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Gas Prices and Currency Issues

May 23, 2008

TNTalk recently covered the secret inflation rate of the United States economy in brief. Another major money machine, the Middle Eastern economy is just as important a force in the global economy as the Chinese. Look to the banking community bailout by the Saudis as proof of that. Yet, even the likes of Morgan Stanley admit that the “petrodollar economies of the middle east” have been in an overheating inflationary mode for some time.

Oil exports and price increases have been dramatic. This fact of life is not without reason. In the past, the Middle East has always managed to handle inflation capably. However, with the Muslim population joining the global banking community in new creative ways and the flush of cash and credit liquidity, the Middle East economies have been suffering from a nasty round of inflation as prices push ever upward. The overheating of Middle East property values, credit growth and speculative investments is not unlike the mortgage boom leading up to the sub-prime mortgage crisis. The crisis here has been feeding the world.

The liquidity boom in the Middle East has increased the money supply by 20% each year, focusing upward pressure on domestic prices. This situation has resulted in the blight of uncontrolled inflation. The fact that the Middle East receives so many dollars with the declining value of the dollar doesn’t help matters. Morgan Stanley admits that inflation measures are heavily stacked and don’t show the real truth of inflationary pressures. The Middle East is using many of the same accounting games that the United States does. Yet, despite the meticulous excuses, the inflation rate is showing up between 20% and 25%. This inflation rate is coincidentally similar to the U.S. inflation rate. This reality should not be surprising.

Higher commodity prices continue to bring windfall profits, but loose fiscal policies make for dangerous mix of economic and financial instability. This is the case for both economies and throughout the world. The reality is that much of the world, if not all of the world is in reality in a highly inflationary status. The mortgage debacle that was spread throughout the world economy and the grounding dollar has only served to spread the disease because its prevalence in the global economy. Now, some economies exhibit a dangerous, yet rarely admitted level of inflation.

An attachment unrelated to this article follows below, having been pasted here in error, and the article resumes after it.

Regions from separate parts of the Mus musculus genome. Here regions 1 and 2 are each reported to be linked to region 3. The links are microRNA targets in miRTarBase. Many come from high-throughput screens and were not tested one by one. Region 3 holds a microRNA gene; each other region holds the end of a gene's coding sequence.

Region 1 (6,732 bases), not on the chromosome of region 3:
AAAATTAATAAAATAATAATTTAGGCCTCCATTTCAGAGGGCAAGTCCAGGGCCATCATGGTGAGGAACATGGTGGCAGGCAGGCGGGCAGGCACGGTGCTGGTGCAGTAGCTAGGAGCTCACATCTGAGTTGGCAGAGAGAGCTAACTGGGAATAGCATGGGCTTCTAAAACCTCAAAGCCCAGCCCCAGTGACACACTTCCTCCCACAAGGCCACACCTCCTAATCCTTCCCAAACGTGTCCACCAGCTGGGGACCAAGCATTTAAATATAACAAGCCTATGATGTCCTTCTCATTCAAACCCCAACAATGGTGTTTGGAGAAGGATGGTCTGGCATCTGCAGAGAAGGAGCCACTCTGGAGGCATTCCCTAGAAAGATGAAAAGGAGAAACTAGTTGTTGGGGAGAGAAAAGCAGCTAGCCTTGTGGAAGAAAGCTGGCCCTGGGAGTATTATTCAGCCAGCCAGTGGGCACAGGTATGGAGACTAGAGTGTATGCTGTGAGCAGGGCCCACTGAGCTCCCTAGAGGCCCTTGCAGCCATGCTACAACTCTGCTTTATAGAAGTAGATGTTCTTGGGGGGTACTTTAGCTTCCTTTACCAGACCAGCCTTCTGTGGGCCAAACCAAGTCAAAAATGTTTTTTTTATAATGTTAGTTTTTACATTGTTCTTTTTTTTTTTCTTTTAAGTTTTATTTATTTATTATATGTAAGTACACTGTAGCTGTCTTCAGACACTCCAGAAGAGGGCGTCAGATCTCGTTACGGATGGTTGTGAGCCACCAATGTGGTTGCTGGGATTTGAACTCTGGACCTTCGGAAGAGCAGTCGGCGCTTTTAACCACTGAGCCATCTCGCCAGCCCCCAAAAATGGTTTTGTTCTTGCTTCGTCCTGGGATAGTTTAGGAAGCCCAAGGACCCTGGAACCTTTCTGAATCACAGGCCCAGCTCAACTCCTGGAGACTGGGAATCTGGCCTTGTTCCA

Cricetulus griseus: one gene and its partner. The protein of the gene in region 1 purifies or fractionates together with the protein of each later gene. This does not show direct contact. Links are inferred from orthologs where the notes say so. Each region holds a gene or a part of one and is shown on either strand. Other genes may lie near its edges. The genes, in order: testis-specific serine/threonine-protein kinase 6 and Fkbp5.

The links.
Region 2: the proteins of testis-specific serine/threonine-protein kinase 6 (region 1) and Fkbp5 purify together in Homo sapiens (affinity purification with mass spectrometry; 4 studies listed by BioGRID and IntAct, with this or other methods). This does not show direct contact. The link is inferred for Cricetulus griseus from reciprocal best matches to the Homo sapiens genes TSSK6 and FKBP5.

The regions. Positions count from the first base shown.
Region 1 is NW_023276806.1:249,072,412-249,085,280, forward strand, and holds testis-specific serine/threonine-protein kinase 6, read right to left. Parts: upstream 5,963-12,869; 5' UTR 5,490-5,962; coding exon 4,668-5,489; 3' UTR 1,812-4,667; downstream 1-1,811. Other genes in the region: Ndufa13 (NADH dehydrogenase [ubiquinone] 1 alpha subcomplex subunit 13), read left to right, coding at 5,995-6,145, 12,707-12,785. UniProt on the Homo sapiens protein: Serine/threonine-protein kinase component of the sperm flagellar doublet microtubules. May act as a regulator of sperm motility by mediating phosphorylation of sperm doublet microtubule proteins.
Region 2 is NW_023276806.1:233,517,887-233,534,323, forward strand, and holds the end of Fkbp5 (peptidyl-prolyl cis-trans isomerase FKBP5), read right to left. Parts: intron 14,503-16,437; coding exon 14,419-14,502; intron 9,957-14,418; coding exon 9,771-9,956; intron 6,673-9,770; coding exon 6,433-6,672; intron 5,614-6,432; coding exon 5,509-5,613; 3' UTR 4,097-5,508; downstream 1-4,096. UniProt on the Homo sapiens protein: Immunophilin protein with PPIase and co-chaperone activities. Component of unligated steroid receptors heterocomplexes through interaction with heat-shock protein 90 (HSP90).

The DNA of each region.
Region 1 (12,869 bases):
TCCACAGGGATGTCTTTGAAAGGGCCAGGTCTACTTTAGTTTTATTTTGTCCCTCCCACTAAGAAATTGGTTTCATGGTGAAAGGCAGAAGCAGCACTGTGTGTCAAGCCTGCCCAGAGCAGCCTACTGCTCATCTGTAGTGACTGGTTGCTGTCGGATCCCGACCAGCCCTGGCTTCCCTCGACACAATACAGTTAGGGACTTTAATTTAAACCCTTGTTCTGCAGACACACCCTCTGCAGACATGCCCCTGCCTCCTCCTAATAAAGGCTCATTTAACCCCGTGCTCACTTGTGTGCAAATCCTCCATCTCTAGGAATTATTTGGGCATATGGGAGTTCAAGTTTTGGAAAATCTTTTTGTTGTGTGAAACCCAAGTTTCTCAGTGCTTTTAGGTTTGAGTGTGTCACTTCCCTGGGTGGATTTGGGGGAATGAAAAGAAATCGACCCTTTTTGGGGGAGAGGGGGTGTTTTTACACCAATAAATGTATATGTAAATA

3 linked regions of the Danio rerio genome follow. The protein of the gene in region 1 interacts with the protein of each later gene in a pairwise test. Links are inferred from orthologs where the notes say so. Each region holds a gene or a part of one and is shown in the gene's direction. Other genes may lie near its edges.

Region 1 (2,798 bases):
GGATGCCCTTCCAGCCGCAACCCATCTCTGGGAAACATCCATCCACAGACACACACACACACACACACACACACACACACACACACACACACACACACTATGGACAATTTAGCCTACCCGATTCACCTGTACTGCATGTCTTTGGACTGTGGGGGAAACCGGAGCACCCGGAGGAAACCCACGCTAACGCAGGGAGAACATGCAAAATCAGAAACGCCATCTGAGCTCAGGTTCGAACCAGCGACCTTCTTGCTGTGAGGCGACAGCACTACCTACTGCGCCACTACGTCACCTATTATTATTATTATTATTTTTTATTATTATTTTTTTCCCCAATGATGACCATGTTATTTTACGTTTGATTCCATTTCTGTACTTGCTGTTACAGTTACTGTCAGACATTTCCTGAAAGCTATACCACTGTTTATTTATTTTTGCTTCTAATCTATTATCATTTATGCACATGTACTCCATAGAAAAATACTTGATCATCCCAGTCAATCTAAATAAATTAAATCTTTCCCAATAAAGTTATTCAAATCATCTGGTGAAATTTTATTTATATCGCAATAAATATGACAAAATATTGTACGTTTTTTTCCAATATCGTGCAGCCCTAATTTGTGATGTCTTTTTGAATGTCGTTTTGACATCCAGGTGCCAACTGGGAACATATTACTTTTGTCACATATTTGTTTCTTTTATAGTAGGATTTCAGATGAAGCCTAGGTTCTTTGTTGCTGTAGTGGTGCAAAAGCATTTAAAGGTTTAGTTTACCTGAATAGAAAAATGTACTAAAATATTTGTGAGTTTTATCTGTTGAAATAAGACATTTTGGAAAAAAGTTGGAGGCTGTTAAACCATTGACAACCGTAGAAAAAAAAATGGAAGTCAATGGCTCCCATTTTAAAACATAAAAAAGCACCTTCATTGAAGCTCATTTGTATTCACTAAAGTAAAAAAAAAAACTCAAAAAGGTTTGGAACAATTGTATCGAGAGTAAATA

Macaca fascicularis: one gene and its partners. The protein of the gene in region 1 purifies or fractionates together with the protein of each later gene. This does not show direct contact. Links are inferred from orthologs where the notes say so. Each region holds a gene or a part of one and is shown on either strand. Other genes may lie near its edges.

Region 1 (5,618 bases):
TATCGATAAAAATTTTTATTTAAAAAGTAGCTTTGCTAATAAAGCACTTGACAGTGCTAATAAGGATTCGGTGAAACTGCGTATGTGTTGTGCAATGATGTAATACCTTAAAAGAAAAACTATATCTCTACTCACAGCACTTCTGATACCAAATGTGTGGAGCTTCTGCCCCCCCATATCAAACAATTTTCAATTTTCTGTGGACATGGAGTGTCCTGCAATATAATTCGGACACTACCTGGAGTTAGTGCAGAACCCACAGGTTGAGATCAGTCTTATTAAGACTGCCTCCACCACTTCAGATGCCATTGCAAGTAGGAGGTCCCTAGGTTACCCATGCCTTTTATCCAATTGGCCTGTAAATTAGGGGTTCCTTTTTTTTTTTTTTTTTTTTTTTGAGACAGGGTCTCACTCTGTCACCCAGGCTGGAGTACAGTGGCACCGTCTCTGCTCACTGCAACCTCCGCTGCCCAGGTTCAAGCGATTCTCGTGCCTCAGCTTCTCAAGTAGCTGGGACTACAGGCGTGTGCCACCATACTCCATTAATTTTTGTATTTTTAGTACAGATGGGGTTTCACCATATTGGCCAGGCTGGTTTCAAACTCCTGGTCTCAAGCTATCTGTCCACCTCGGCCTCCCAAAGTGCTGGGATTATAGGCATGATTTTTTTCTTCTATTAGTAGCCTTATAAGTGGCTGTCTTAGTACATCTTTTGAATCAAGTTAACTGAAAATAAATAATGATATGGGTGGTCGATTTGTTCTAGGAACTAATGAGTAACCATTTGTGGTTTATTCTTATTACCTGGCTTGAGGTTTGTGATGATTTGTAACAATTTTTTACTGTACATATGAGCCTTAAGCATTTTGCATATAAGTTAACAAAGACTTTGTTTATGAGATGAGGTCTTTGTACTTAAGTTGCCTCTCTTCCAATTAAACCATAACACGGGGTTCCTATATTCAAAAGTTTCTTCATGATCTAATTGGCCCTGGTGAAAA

The inflation is rarely admitted because standard practice is to cloak the real inflation rate in any way possible. Sooner or later, the ugly truth must come to bear. The inflated U.S. economy and devalued currency cannot be covered forever. At this time, economic stagnation threatens many economies and threatens to spread throughout the globe. In the U.S., the Bush administration and the Fed say that inflation is not a problem because it is much lower than crisis levels 30 years ago. The reality is that the books have been cooked and adjusted for years to show the desired net inflation, from the cessation of M3 to the small monthly percentages designed to hide the truth of yearly inflation rates. Unfortunately, the adjustments have been far more creative and plentiful than using masked figures. In essence, the United States is playing a game of pretence. The U.S. has an inflation rate of roughly 20% right now and is heavily depleted of financial resources from overspending, record trade imbalances along with decreasing wages and production. The Middle East has the opposite problem, but is exhibiting the signs of dollar hyperinflation. The Middle East is wise to the problem and has been less willing to comply with U.S. supply and financial requests. The Middle East can choose whether to accept the dollar for payment. The U.S. doesn’t have a choice.

The United States is very likely to face a currency value problem in the near future that could send the price of all commodities, as well as fuel, spiraling out of control. The United States is not prepared in any way for that reality as the economy continues to import at record levels while the economy slows down to stagnation levels. Masking the truth is the best that politicians can do.

— This is reprise of a very relevant article written recently this year. E.J. Manning is dealing with family business this week. —

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